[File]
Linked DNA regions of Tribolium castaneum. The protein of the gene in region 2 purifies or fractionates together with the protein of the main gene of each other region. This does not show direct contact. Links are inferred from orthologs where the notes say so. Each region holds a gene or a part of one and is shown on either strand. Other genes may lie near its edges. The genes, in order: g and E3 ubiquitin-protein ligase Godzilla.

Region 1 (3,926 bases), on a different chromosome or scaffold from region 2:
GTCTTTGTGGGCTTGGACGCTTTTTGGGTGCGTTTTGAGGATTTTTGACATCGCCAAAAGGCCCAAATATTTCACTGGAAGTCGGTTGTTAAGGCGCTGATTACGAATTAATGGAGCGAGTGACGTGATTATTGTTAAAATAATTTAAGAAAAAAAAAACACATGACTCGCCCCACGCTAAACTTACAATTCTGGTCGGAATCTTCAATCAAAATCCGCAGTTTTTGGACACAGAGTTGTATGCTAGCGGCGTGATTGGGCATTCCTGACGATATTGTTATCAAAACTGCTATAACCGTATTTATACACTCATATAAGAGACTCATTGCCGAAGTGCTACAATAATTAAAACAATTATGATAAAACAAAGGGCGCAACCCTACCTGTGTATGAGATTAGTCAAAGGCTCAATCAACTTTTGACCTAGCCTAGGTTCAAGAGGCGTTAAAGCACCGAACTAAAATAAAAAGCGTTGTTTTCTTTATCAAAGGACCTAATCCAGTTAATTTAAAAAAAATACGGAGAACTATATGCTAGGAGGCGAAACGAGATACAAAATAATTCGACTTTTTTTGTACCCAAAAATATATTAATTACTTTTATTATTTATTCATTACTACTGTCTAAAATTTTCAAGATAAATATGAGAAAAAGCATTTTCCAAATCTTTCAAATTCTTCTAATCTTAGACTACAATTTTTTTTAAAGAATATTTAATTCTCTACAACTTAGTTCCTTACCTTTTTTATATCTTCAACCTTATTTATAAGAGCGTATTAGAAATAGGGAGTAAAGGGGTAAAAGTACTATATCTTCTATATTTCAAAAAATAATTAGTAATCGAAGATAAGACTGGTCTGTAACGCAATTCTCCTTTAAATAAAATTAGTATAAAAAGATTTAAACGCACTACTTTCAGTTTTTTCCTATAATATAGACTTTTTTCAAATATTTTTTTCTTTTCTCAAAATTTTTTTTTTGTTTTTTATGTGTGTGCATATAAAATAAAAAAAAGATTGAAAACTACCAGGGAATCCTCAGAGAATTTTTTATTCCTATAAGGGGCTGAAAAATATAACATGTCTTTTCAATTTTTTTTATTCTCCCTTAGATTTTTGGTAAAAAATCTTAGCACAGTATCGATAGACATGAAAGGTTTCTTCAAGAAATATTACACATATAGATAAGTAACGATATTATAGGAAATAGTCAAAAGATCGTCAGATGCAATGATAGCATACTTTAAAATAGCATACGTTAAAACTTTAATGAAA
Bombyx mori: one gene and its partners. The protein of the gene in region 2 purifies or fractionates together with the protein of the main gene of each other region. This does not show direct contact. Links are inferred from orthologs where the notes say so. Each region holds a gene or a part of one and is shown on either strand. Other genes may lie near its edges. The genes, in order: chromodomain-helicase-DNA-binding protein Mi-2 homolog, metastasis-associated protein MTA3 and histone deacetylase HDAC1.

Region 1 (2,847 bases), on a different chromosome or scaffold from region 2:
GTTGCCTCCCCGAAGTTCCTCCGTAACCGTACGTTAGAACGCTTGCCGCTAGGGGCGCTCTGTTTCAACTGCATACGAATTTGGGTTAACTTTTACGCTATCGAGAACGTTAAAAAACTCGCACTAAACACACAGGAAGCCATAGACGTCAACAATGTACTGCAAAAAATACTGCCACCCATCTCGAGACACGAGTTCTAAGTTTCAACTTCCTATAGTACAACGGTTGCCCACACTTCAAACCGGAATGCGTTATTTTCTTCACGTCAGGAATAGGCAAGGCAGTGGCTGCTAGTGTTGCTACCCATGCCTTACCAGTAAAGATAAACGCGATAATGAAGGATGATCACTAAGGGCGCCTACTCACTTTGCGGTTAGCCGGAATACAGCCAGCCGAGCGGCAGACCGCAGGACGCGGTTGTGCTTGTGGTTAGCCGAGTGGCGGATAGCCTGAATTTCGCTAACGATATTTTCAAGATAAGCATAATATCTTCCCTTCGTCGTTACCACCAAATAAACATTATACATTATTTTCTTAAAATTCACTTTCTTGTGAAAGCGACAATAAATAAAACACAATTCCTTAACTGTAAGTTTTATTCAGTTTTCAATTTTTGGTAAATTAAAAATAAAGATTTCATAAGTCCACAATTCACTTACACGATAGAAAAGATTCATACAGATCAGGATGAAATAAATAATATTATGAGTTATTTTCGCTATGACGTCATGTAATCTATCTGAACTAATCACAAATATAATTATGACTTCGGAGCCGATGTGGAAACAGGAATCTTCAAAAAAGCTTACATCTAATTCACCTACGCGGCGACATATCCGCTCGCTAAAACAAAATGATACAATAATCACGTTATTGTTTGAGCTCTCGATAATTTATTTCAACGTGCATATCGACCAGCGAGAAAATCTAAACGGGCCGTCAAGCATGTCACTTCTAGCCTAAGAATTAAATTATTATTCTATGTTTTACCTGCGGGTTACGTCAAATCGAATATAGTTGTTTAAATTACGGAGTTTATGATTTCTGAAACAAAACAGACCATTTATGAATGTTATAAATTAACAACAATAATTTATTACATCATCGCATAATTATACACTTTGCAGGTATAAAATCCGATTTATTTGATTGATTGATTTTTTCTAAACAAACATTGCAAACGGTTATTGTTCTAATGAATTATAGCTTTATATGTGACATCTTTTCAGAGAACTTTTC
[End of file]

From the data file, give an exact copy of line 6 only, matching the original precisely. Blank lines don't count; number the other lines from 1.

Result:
GTTGCCTCCCCGAAGTTCCTCCGTAACCGTACGTTAGAACGCTTGCCGCTAGGGGCGCTCTGTTTCAACTGCATACGAATTTGGGTTAACTTTTACGCTATCGAGAACGTTAAAAAACTCGCACTAAACACACAGGAAGCCATAGACGTCAACAATGTACTGCAAAAAATACTGCCACCCATCTCGAGACACGAGTTCTAAGTTTCAACTTCCTATAGTACAACGGTTGCCCACACTTCAAACCGGAATGCGTTATTTTCTTCACGTCAGGAATAGGCAAGGCAGTGGCTGCTAGTGTTGCTACCCATGCCTTACCAGTAAAGATAAACGCGATAATGAAGGATGATCACTAAGGGCGCCTACTCACTTTGCGGTTAGCCGGAATACAGCCAGCCGAGCGGCAGACCGCAGGACGCGGTTGTGCTTGTGGTTAGCCGAGTGGCGGATAGCCTGAATTTCGCTAACGATATTTTCAAGATAAGCATAATATCTTCCCTTCGTCGTTACCACCAAATAAACATTATACATTATTTTCTTAAAATTCACTTTCTTGTGAAAGCGACAATAAATAAAACACAATTCCTTAACTGTAAGTTTTATTCAGTTTTCAATTTTTGGTAAATTAAAAATAAAGATTTCATAAGTCCACAATTCACTTACACGATAGAAAAGATTCATACAGATCAGGATGAAATAAATAATATTATGAGTTATTTTCGCTATGACGTCATGTAATCTATCTGAACTAATCACAAATATAATTATGACTTCGGAGCCGATGTGGAAACAGGAATCTTCAAAAAAGCTTACATCTAATTCACCTACGCGGCGACATATCCGCTCGCTAAAACAAAATGATACAATAATCACGTTATTGTTTGAGCTCTCGATAATTTATTTCAACGTGCATATCGACCAGCGAGAAAATCTAAACGGGCCGTCAAGCATGTCACTTCTAGCCTAAGAATTAAATTATTATTCTATGTTTTACCTGCGGGTTACGTCAAATCGAATATAGTTGTTTAAATTACGGAGTTTATGATTTCTGAAACAAAACAGACCATTTATGAATGTTATAAATTAACAACAATAATTTATTACATCATCGCATAATTATACACTTTGCAGGTATAAAATCCGATTTATTTGATTGATTGATTTTTTCTAAACAAACATTGCAAACGGTTATTGTTCTAATGAATTATAGCTTTATATGTGACATCTTTTCAGAGAACTTTTC